Slyde co-founder L.J. Nelson Marvin Shaouni
Exterior of I'm Here's development Marvin Shaouni
The Slyde Team Marvin Shaouni
Garage now, Slyde-to-go later Marvin Shaouni
Split view of dining room and lobby Marvin Shaouni
Upstairs dining room Marvin Shaouni
Gourmet sliders are a hot food item in Detroit. Just look at Green Dot Stables's parking lot any night of the week or a random bar's happy hour menu.
But some think it's an oxymoron, a corruption of an American classic. Slyde
, a slider restaurant set to open this spring, hopes to assuage those fears by modernizing an old-fashioned dish with quality ingredients.
“Some people are turned off by the word 'gourmet,'” says co-founder L.J. Nelson. “But gourmet to us means that we put some love and time into it…there’s nothing in metro Detroit that's similar to what we do in terms of preparation and presentation."
Slyde will share space inside what was once the legendary Hunter House Supper Club in the vibrant Avenue of Fashion
. Situated on Livernois in Detroit’s northwest side, the Avenue is known as a hot spot for black-owned food businesses such as Kuzzo's Chicken & Waffles
, 1917 American Bistro, and the famed Baker's Keyboard Lounge.
The multi-unit building that will house Slyde is being renovated by I’m Here, "a thoughtful, community driven" development company co-founded by Chad Dickinson
Originally, Nelson’s plan was to open in Midtown or Downtown. Then reality set in.
“After two years of exhaustive searching, trying to find a space that was in downtown or midtown, every deal fell through,” Nelson says. “Either the landlords weren't willing to work with a start-up or their asking price would have crippled our business before it even started.”
Fortunately Nelson and his partners landed on the perfect solution.
The collaboration between Nelson and Dickinson came as a result of Motor City Match
, a program that brings new business and building owners together. A partnership between the City of Detroit, the Detroit Economic Growth Corporation, and the U.S. Department of Housing and Urban Development, Motor City Match provides quarterly matching grants totaling $500,000.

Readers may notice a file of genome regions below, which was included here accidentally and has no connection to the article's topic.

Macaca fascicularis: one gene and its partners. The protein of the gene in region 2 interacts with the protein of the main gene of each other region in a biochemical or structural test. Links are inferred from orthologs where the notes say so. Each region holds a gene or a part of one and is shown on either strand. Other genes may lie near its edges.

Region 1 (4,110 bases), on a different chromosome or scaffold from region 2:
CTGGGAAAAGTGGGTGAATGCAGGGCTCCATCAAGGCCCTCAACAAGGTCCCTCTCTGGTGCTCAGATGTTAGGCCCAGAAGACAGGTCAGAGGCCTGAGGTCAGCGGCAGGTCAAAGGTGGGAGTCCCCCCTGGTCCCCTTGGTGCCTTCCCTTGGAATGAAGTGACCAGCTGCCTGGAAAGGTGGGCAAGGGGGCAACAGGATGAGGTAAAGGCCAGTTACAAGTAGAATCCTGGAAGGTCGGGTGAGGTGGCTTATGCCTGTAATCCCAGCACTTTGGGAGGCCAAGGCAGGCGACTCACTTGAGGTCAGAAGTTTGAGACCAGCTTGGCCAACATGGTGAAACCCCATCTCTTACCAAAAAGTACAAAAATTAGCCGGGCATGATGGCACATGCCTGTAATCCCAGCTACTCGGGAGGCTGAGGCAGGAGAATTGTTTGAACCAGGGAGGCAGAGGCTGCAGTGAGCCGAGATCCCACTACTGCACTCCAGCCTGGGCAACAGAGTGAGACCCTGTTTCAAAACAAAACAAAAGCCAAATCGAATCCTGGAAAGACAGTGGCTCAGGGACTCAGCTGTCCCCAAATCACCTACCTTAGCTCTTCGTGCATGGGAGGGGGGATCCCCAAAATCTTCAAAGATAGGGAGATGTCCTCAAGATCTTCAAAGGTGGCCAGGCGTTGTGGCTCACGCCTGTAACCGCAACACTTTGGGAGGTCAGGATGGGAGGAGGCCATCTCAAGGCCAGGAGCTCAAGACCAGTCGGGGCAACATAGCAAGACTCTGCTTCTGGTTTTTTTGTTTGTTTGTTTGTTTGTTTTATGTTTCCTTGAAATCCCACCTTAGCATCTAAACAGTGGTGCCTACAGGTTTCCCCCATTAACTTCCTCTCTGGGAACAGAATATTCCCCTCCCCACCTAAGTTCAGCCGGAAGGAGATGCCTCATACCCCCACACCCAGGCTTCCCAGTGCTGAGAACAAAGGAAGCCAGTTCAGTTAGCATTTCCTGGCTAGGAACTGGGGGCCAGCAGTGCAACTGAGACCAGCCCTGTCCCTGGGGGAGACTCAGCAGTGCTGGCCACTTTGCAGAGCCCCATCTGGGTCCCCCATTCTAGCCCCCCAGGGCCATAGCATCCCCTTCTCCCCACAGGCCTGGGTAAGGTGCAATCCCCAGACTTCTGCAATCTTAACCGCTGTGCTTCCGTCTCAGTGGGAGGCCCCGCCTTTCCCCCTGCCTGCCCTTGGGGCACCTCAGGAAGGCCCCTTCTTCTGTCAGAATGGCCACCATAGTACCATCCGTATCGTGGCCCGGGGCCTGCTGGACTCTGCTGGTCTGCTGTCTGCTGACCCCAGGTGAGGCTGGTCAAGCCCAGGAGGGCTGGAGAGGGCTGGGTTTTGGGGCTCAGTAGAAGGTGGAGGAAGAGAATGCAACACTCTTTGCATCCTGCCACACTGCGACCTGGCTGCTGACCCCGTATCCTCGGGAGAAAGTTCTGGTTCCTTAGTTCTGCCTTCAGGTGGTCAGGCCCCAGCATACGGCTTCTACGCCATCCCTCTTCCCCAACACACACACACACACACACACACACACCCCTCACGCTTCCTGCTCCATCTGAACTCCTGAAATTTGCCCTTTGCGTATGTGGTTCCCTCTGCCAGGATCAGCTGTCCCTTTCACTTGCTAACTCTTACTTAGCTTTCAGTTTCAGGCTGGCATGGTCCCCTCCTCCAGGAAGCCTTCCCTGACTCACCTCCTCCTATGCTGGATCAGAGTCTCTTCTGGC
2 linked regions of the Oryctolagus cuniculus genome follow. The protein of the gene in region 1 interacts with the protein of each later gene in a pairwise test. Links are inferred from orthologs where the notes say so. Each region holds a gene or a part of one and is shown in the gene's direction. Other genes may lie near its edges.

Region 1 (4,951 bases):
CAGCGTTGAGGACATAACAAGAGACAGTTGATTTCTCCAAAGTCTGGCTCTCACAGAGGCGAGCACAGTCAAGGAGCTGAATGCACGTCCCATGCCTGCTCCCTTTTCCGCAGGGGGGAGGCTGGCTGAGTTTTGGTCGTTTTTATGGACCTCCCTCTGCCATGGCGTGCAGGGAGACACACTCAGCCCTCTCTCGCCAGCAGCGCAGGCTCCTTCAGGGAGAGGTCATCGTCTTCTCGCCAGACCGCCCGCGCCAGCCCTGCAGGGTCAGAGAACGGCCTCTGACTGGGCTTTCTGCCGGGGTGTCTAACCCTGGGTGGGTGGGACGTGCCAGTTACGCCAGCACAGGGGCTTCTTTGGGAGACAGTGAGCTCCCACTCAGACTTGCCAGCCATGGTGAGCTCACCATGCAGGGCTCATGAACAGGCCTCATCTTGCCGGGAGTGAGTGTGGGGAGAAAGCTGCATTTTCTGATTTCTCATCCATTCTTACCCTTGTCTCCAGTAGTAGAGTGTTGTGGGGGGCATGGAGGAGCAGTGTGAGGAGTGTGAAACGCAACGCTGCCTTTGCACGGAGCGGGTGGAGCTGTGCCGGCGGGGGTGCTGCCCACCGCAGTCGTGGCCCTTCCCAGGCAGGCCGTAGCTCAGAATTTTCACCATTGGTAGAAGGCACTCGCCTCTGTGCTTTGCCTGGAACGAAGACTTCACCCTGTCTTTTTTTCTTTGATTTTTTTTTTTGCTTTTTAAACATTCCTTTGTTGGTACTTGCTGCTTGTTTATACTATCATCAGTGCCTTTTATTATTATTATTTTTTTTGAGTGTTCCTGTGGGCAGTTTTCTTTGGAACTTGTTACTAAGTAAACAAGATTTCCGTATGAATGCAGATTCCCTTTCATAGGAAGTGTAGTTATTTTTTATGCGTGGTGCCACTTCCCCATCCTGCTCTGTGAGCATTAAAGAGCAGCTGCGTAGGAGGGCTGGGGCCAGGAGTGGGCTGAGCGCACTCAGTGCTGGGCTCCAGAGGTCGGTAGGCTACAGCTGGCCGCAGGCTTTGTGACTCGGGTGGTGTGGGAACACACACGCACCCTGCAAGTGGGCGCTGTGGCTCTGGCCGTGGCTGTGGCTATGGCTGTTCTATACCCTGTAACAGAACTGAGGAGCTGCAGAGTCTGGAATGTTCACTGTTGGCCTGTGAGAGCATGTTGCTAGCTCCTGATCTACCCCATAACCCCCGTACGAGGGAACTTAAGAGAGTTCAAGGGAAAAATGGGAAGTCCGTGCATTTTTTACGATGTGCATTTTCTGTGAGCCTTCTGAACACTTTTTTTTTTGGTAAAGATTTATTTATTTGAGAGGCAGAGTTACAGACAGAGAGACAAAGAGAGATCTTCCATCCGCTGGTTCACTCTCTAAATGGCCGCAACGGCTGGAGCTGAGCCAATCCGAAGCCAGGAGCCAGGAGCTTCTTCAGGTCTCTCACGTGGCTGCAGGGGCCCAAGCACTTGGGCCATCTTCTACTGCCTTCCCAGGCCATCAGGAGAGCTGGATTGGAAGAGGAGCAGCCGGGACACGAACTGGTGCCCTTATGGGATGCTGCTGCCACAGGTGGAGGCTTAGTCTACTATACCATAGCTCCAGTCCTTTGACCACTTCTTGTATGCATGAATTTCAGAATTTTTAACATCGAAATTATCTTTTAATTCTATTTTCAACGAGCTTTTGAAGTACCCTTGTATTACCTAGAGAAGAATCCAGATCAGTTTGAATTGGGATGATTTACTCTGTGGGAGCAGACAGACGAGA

Dickinson believes in the power of community engagement in local projects. He actively documents his developments, and holds regular events to active a space and get input.
“We’re a part of something that’s already happening,” Dickinson says. “We’re looking to play an integral role in transforming the Avenue of Fashion into a destination for people of Detroit and the surrounding suburbs.”
Slyde is just a part of that development. The 10,000 square foot building will have a bar, community space, some retail and office space, and a shared, central courtyard.
Through energy efficiency and responsible development, Dickinson hopes for the building to be an example of sustainability that will give it another hundred years of life. Major improvements include quality insulation, an efficient thermal envelope, and a reduction in the building's storm water runoff.
“We’re hoping that it functions at 30 to 40 percent of the cost of a building its size,” says Dickinson.
These improvements will generate major savings for both Dickinson and his tenants. "Our costs to operate the building will be much lower than a normal run-of-the-mill renovation," he says. "That’s going to save us thousands of dollars a year as building owners."
Sustainability also ties into how Slyde will bring food to the table. Their motto is "simple, gourmet, local."
That was written into our business plan from the beginning,” Nelson says. “One of our staples is to have an energy efficient space, reduce our carbon footprint, and mirror that with our food. And that’s exactly how Chad designs his spaces. It all came together.”
Diners at Slyde will get a farm-to-table meal that's 95 percent locally sourced. The goal is to get as much as they can from farmers within 100 miles of the restaurant. Salads will be seasonal. “Grown and on your plate that day or the next," says Nelson.
The menu will also include six-inch po’boy sandwiches, mac and cheese balls, and of course, sliders.
“We do have healthy options," says Nelson, "but if you want to get your hands dirty, want to get some grease in there, we got you covered too."
“Some people look at the word healthy and think it doesn’t taste good,” he adds. “We’re trying to show people you can have something that’s tasty as hell, and you know where the ingredients came from. It’s not just about the food to us. We realized there's a bigger opportunity to change the narrative of how people see sliders and fast-casual food.”
Nelson and Dickinson plan to invite the neighborhood later this spring for a pop-up where Slyde will serve a selection of the eventual menu.
“It’s not just about Slyde, it’s about people seeing the space,” Nelson says. “Taste some of our food, but also come meet us. Come meet the team.”
Even before it opens, Slyde is doing everything it can to live up to its motto.
Support for this feature is provided in part by Motor City Match, a program that connects new and expanding businesses with Detroit’s quality real estate opportunities, providing them with funding and tools to fuel the city’s entrepreneurial revolution. Learn more at www.mortorcitymatch.com.
Cornelius Fortune is metro-Detroit based freelance writer. Follow him on Twitter @Arlingtonscribe.
Photos by Marvin Shaouni.